The Miners Foundry Cultural Center and the Nevada City Film Festival presents “Labyrinth” (rated PG) the Jim Henson cult classic starring David Bowie and Jennifer Connelly, Friday, October 19 at the Miners Foundry. To get you in the mood we’ve compiled some fun facts and trivia about Labyrinth the movie and labyrinths in general. The special screening is part of the Food & Film Series, pairing popular films with a fun and unique dining experience. Doors open at 7:00 p.m., with the film beginning at 7:30 p.m. Tickets are $12.00 for Miners Foundry or Magic Lantern Film Society members, and $15.00 for non members, $5 for kids under 12. Children under 13 should be accompanied by an adult. The ticket price includes one drink ticket. Enjoy and we’ll see you on Friday! Get your tickets here!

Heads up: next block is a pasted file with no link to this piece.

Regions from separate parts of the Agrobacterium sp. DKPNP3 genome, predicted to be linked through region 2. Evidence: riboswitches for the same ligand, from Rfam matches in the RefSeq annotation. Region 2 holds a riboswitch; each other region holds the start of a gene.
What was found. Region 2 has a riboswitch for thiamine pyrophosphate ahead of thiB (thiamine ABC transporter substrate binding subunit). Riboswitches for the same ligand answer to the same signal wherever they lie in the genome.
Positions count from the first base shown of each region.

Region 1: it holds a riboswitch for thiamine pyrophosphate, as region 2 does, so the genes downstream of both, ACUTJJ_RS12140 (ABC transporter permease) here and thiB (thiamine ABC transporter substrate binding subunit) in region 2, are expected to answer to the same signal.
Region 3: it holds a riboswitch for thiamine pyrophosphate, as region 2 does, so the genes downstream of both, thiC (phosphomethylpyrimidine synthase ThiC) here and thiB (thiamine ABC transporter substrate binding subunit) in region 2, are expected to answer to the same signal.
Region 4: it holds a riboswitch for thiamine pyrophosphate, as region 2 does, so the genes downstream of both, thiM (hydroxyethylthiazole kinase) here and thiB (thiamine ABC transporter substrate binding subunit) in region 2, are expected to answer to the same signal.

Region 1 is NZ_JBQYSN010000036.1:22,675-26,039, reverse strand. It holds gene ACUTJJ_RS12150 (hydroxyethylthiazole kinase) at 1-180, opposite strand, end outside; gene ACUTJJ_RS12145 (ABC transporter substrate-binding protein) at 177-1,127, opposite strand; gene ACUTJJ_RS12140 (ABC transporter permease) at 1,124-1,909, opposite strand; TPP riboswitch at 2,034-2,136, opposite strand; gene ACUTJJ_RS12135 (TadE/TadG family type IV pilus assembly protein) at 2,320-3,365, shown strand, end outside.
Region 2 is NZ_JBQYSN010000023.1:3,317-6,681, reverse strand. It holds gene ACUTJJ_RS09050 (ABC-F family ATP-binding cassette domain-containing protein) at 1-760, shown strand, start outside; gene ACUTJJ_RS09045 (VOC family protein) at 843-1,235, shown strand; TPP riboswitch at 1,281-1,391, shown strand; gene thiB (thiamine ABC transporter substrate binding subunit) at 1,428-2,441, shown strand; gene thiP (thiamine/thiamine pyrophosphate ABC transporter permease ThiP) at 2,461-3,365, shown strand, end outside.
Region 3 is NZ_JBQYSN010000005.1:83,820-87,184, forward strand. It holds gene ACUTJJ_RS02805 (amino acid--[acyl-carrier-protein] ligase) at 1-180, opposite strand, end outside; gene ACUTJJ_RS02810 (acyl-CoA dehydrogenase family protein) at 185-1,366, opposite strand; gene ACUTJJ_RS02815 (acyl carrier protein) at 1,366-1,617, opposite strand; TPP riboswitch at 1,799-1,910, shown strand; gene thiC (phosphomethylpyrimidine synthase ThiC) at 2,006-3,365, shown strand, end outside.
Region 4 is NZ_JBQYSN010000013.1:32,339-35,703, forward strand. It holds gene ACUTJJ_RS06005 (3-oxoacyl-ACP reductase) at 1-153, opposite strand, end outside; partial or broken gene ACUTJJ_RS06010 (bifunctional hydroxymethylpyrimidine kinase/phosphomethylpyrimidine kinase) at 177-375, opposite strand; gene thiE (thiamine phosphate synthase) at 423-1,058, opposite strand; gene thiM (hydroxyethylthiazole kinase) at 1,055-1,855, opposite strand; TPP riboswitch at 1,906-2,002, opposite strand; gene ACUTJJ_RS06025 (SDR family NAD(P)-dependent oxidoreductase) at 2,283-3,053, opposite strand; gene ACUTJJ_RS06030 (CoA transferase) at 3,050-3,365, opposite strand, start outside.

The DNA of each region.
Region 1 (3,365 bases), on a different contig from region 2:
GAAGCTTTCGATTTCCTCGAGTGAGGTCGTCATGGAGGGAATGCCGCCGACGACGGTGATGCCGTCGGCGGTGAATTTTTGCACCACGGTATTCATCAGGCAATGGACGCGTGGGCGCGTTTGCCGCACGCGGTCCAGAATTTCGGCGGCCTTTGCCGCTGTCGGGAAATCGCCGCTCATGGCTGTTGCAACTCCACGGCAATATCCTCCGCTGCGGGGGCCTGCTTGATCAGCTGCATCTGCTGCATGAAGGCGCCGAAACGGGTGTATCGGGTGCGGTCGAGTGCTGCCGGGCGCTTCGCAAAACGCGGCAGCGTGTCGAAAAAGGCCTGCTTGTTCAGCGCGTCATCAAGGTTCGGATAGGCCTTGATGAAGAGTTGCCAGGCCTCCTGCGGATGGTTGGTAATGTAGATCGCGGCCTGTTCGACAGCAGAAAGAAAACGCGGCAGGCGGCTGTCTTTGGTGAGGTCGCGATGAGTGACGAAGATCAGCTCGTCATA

The screenplay for Labyrinth was written by Monty Python’s Terry Jones!
The “upside-down staircase” ending of Labyrinth is inspired by an MC Escher painting.
The seven Jareth faces are supposed to signify him being all knowing and all seeing. See if you can spot them all.
15 years later, Jim Henson’s Creature Shop did special effects work on “Harry Potter & The Sorcere’s Stone”, and certain links can be found between this film and Labyrinth.
Michael Jackson and Sting were also considered for the role of Jareth.
Jennifer Connelly was only 14 years old when she played the role of Sarah.
What’s the major difference between a maze and a labyrinth?
A labyrinth only has one path that winds around. Labyrinths are thousands of years older than mazes and although historians and anthropologists debate their original purpose, most cultures share the same basic design and layout for labyrinths. The first recognizable labyrinths date to 2500 BC, though some historians say that cave drawings in Australia and Greece, of spirals and labyrinthine structures, predate that time by 1000 years or so.
A labyrinth is a combination of what two shapes?
Circle and spiral. The earliest recognizable pictures of labyrinths appear on caves in Sardinia dated to 2500 BC. Older spirals that hint of labyrinths appear in Australian aboriginal pictographs and in caves in the American southwest.